Despite its isolation and relative neglect, Kawhia has none of the bleakness of North Island towns like Mangakino and Murupara, which were built quickly in the postwar era for specifically economic reasons, and then hammered by neo-liberal deindustrialisation. Despite the odd boarded-up window, Kawhia has the sense of permanence that a long past can create. History exists alongside the present without mocking it. Ancient, dense gardens full of taro and banana plants creep between backyards, ignoring boundary fences. Middens can be seen in banks and cliffs. The great wharenui at Maketu marae and the beautiful Wesleyan church opened in 1935 by Princess Te Puea have been carefully maintained. A waterfront museum holding giant ammonites, an old telephone switchboard, portraits of Te Rauparaha and Tawhiao, and a nineteenth century whale boat suggests the town's regard for its history.
After ordering a pint of the 'finest brown wine' at the Kawhia Hotel, Hamish Dewe extracted an ancient piece of paper from his coat, scribbled a couple of lines, and pushed them at me. 'Let's write a Kawhia Canto', he said. 'History in the present. No narrative! No boring messages! Just resonant details.' We filled a few sheets of paper at the hotel, and added a few more on the drive back to Auckland, after Skyler became alarmed by Hamish's driving and ordered him to join me in the backseat, where I had been scribbling a long list of research topics to explore on my next visit to Kawhia.
The Kawhia Canto
Like every other deep-diving mammal,
the I-26 knows when
and where to surface.
A third of the way down Kawhia harbour,
Yukio Mishima climbs into his captain's coat,
pushes at the metal trapdoor, surfaces,
and tugs at the dirty length of rope
that hangs between an aerial
and a periscope.
The Imperial Sun climbs six feet
into the sky, so that its rays fall
onto the western slopes of Pirongia,
and onto the knoll past Maketu pa,
where the Tainui waka lies on its side
like the whale they buried at Muriwai
after last summer's storm.
Time is indivisible.
Time is infinitely divisible.
Auakiterangi was no fool.
He left the kids to push the waka out,
after they had loaded it with kuri, and kiore,
and kumara as heavy as stones.
Even before Hawaiiki was out of sight
the arguments had started.
We saw the koki turn
and head back toward shore,
its green feathers flinching in the wind.
Was the bird a coward, or an omen?
One of the men lunged at the anchor stone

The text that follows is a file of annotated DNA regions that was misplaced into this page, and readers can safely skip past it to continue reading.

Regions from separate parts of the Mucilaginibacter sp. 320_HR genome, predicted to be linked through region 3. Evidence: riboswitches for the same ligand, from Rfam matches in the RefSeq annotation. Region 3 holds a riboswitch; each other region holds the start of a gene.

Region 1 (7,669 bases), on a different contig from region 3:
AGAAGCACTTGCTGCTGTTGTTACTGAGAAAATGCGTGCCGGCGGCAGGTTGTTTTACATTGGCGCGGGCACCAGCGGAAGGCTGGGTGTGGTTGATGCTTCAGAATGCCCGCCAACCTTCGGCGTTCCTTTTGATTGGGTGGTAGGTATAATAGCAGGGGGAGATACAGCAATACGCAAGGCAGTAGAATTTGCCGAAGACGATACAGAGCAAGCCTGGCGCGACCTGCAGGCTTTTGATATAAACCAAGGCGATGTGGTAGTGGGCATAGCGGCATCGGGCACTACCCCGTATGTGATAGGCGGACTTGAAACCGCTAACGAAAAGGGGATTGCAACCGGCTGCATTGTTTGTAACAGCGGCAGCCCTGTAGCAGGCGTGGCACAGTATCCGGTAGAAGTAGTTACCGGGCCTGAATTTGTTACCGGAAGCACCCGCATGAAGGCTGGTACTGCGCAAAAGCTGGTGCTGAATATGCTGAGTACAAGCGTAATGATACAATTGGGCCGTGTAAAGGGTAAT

but could not lift it. He threw himself overboard
Night was a relief.
The stars cannot change course.
Once out of sight, everything's
pa and midden,
mistaken for terraces
Sea-sick in the
ferry: you can't read
You'd be better off
in front, jerking
the gear stick, twisting
the ferry wheel
as if it were
your sister's arm.
Driving, you compose the text
that you read, turning
your head, turning
the wheel, scanning the lines
of radiata saplings, of poplars,
of superbly functional
pylons, or looking ahead,
watching the road past Pirongia rise
and straighten itself,
like the old bloke who stumbled
outside the Kawhia Hotel -
His name came
Off Kawhia, nothing's happening. We
aren't even allowed to lay mines.
Yukio passes the time telling
stories about Manchukuo, when
his Dad walked tall with a gun at
his hip and fear all around.
What's the point of skulking like
the souls of the dead?
I am a Pakeha.
Don't ask me about wahi tapu
or portage routes, or other stories that old men
tell to gullible men.
I know how to name mountains
after dead monarchs or
I know how to plant a theodolite
in the best-drained soil.
I know how to cover this landscape
with squares and rectangles
as regular as syllogisms,
as lonely as Descartes.
The order in which events occur
is not important.
These objects rotate endlessly
through the roadside fields:
sheep, bull, local, goat,
Te Rauparaha's magic horse.
West of Lake Parangi
a Japanese sub, surfacing like a whale
through a hundred-foot dune;
the mad fisherman from the pub,
casting into lupins
and cutty grass;
a squad of Home Guardsmen,
bayonet charging the wind -
To study history, let
through the harbour heads.
Now Hotunui stoops to
to fill the bailer,
as another wave washes
over the prow, stings the atua’s
paua shell eyes.
A wave breaks another wave
on the bar. The salt-haze rises
like smoke. The rocks are ready to dive.
The Tainui waka is always
crossing this bar.
THE JAP IS COMING. IT'S FIGHT WORK OR DIE
Picture of man - dark grey, perhaps rotten
skin, low forehead, each eye as narrow